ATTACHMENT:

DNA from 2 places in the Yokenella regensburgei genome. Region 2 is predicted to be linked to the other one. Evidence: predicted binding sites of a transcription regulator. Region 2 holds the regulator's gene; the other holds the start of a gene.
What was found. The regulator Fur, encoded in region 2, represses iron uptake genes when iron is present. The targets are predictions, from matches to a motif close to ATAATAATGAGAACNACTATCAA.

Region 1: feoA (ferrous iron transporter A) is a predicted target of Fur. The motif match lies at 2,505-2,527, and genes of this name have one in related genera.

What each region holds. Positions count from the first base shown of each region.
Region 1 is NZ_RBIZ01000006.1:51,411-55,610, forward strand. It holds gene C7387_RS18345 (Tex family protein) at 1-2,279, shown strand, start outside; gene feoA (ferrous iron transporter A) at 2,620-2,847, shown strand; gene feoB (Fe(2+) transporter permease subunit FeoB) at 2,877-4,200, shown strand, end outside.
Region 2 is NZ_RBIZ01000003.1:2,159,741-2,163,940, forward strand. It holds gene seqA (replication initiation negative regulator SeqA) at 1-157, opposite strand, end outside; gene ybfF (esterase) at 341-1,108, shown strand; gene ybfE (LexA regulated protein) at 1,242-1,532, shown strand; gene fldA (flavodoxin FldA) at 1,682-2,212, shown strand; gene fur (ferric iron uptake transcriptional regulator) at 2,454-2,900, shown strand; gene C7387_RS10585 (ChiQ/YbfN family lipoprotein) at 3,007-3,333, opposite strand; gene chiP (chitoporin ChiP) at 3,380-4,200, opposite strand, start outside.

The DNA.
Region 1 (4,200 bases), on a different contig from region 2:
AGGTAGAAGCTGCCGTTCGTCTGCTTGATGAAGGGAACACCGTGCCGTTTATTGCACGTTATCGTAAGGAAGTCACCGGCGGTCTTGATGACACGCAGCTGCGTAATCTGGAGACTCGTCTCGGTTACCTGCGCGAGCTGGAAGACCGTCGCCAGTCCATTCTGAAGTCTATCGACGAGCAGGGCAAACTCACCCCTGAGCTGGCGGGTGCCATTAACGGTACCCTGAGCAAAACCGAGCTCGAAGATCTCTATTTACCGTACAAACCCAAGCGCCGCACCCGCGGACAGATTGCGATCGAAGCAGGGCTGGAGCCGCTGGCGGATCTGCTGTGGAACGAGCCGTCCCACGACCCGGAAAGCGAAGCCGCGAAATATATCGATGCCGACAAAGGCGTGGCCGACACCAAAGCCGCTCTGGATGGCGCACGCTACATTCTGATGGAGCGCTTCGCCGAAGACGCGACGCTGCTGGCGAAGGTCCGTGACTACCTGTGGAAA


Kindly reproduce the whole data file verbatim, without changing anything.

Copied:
DNA from 2 places in the Yokenella regensburgei genome. Region 2 is predicted to be linked to the other one. Evidence: predicted binding sites of a transcription regulator. Region 2 holds the regulator's gene; the other holds the start of a gene.
What was found. The regulator Fur, encoded in region 2, represses iron uptake genes when iron is present. The targets are predictions, from matches to a motif close to ATAATAATGAGAACNACTATCAA.

Region 1: feoA (ferrous iron transporter A) is a predicted target of Fur. The motif match lies at 2,505-2,527, and genes of this name have one in related genera.

What each region holds. Positions count from the first base shown of each region.
Region 1 is NZ_RBIZ01000006.1:51,411-55,610, forward strand. It holds gene C7387_RS18345 (Tex family protein) at 1-2,279, shown strand, start outside; gene feoA (ferrous iron transporter A) at 2,620-2,847, shown strand; gene feoB (Fe(2+) transporter permease subunit FeoB) at 2,877-4,200, shown strand, end outside.
Region 2 is NZ_RBIZ01000003.1:2,159,741-2,163,940, forward strand. It holds gene seqA (replication initiation negative regulator SeqA) at 1-157, opposite strand, end outside; gene ybfF (esterase) at 341-1,108, shown strand; gene ybfE (LexA regulated protein) at 1,242-1,532, shown strand; gene fldA (flavodoxin FldA) at 1,682-2,212, shown strand; gene fur (ferric iron uptake transcriptional regulator) at 2,454-2,900, shown strand; gene C7387_RS10585 (ChiQ/YbfN family lipoprotein) at 3,007-3,333, opposite strand; gene chiP (chitoporin ChiP) at 3,380-4,200, opposite strand, start outside.

The DNA.
Region 1 (4,200 bases), on a different contig from region 2:
AGGTAGAAGCTGCCGTTCGTCTGCTTGATGAAGGGAACACCGTGCCGTTTATTGCACGTTATCGTAAGGAAGTCACCGGCGGTCTTGATGACACGCAGCTGCGTAATCTGGAGACTCGTCTCGGTTACCTGCGCGAGCTGGAAGACCGTCGCCAGTCCATTCTGAAGTCTATCGACGAGCAGGGCAAACTCACCCCTGAGCTGGCGGGTGCCATTAACGGTACCCTGAGCAAAACCGAGCTCGAAGATCTCTATTTACCGTACAAACCCAAGCGCCGCACCCGCGGACAGATTGCGATCGAAGCAGGGCTGGAGCCGCTGGCGGATCTGCTGTGGAACGAGCCGTCCCACGACCCGGAAAGCGAAGCCGCGAAATATATCGATGCCGACAAAGGCGTGGCCGACACCAAAGCCGCTCTGGATGGCGCACGCTACATTCTGATGGAGCGCTTCGCCGAAGACGCGACGCTGCTGGCGAAGGTCCGTGACTACCTGTGGAAA